When Will America Fulfill Its Promise?

“Let America Be America Again”

O, let America be America again—
The land that never has been yet—
And yet must be—the land where every man is free….

“I say it plain,
America never was America to me,
And yet I swear this oath—
America will be!” — Langston Hughes (1902-1967)

I first encountered this poem (click here for the complete text) in a textbook when I was teaching American Literature. It has always moved me, that last line. His hope, his courage and tenacity, his determination that American principles — which could and should be a light to the world — will someday be reality for all of us.

Langston Hughes is also famous for this poem:

I, Too

“I, too, sing America.

I am the darker brother.
They send me to eat in the kitchen
When company comes,
But I laugh,
And eat well,
And grow strong.

Tomorrow,
I’ll be at the table
When company comes.
Nobody’ll dare
Say to me,
“Eat in the kitchen,”
Then.

Besides,
They’ll see how beautiful I am
And be ashamed—

I, too, am America.” — Langston Hughes

I think “Let America Be America Again” was the first poem that got me thinking about the difference between immigrants who came here voluntarily — inspired by the dream of equality, and the hope that their own hard work would build a better life for their children — and the very different “America” of those who were torn from their families, shipped here in chains, sold into slavery, and even denied the right to think, “I can bear this because my children will have a better life.”

The children of the enslaved were taken from their arms and sold into slavery.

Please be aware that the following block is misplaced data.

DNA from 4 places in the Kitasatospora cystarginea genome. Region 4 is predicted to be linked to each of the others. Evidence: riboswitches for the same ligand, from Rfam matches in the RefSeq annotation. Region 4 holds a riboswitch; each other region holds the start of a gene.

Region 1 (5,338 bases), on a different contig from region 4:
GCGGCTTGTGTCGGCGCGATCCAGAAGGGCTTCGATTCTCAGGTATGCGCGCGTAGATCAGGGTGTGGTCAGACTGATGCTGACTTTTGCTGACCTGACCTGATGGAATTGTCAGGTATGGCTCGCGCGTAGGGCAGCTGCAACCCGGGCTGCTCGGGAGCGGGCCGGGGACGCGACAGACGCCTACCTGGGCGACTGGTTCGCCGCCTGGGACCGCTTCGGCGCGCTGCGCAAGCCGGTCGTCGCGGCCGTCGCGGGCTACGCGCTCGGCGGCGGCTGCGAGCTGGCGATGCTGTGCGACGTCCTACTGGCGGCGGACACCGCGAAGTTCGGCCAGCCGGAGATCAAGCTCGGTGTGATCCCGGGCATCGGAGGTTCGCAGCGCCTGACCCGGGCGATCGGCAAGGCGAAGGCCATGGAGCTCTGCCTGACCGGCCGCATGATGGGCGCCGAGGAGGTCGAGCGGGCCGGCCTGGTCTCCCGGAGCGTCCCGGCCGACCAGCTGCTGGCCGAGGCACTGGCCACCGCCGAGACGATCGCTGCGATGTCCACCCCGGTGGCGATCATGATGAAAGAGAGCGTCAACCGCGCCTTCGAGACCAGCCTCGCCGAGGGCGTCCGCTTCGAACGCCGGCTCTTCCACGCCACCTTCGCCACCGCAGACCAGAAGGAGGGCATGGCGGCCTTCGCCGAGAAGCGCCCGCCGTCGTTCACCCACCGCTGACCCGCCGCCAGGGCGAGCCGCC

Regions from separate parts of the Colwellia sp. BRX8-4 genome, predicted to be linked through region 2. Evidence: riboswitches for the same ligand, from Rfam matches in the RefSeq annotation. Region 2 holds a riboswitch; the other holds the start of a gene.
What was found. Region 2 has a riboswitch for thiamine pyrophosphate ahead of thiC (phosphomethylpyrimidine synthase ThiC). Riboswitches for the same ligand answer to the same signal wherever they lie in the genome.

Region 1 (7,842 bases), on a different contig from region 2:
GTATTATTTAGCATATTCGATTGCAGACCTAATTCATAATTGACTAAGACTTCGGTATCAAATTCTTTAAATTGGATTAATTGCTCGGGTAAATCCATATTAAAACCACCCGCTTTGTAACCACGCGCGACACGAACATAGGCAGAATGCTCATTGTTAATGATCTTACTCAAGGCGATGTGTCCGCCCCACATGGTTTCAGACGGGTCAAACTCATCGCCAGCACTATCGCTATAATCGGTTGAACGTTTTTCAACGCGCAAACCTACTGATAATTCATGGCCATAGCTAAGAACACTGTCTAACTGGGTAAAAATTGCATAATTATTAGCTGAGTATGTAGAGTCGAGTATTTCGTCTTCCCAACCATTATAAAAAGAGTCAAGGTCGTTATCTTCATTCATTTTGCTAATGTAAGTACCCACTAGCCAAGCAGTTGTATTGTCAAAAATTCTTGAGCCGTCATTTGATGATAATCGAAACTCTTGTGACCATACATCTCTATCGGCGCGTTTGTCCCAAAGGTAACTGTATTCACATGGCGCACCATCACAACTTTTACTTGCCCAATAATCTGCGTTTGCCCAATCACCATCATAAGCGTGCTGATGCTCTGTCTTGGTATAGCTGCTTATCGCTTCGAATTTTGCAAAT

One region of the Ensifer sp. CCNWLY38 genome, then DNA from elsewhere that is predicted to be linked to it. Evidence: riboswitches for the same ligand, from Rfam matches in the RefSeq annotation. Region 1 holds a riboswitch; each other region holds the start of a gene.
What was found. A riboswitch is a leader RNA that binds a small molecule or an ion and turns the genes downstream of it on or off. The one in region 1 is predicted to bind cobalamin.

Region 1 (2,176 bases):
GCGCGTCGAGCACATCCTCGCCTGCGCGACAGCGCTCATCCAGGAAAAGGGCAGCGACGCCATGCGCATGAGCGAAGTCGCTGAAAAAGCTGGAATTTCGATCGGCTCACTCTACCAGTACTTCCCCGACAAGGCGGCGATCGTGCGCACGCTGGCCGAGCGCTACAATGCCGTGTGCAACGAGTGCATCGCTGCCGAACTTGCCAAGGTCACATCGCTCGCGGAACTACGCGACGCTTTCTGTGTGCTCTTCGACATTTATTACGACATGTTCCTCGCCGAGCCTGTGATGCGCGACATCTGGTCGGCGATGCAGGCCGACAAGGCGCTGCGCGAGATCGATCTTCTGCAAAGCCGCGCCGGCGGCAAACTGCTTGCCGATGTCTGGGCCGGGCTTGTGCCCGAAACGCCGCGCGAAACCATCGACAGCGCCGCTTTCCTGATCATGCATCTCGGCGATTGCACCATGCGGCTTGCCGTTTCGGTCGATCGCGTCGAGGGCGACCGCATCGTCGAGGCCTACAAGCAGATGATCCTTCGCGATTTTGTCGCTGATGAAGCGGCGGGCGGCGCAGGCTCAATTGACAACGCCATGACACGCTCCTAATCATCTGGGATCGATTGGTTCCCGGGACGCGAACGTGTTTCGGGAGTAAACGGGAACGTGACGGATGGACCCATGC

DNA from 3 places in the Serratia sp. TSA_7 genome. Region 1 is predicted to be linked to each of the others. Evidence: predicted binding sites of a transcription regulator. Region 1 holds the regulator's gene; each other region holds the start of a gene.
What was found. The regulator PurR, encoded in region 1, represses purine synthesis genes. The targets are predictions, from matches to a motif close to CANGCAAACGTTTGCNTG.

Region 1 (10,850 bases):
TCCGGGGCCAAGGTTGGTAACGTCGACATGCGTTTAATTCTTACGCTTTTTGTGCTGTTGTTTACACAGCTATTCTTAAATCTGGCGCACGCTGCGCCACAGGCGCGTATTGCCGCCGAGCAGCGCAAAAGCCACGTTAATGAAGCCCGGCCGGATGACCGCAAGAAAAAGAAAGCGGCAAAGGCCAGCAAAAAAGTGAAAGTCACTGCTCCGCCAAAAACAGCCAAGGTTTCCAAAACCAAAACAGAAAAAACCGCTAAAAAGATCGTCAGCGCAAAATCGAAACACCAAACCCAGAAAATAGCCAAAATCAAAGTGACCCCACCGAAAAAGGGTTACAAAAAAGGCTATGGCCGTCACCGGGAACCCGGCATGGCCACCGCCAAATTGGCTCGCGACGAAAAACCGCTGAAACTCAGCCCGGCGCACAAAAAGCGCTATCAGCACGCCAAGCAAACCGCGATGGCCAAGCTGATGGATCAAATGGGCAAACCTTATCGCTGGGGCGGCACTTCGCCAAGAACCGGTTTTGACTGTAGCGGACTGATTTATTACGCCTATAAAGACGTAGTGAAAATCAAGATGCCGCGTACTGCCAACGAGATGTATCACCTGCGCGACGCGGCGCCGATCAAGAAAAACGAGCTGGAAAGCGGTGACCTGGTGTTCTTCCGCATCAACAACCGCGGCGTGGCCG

In all the long list of injustices and cruelty “the darker brother” and sister have endured, think of that difference between black lives and all the rest of us.

Their children were sold. No matter how difficult the lives of other immigrants to America may have been, the “American Dream” was different for those who came here by choice. Black families were torn apart, and few were reunited after Emancipation. How can we ever make reparation for that crime?

So I keep thinking of Langston Hughes. If he could keep faith with the Dream, the rest of us have no excuse. We ought to be ashamed. Why is equality still only a dream? It’s time to repeat — and act on — his words:

“And yet I swear this oath—
America will be!”

[Yes, the children of native and aboriginal peoples have been taken from them, too. Another injustice with long-lasting effects.]

 

5 Comments

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5 responses to “When Will America Fulfill Its Promise?

  1. How very, very moving, and apt for the times. I am embarassed to say I have never read Langston Hughes, but now I will. Thank you so much….
    bonnie in provence

  2. Let us hope that things actually will change this time. Racism, inequality are world problems, it happens everywhere. It just has to stop.

  3. Selene States

    Your blog is so wonderful. Thank you.

  4. Margaret Koster

    Thank you for this perspective and for speaking out.

  5. A favorite poem. I even saw signs quoting it during the protests.

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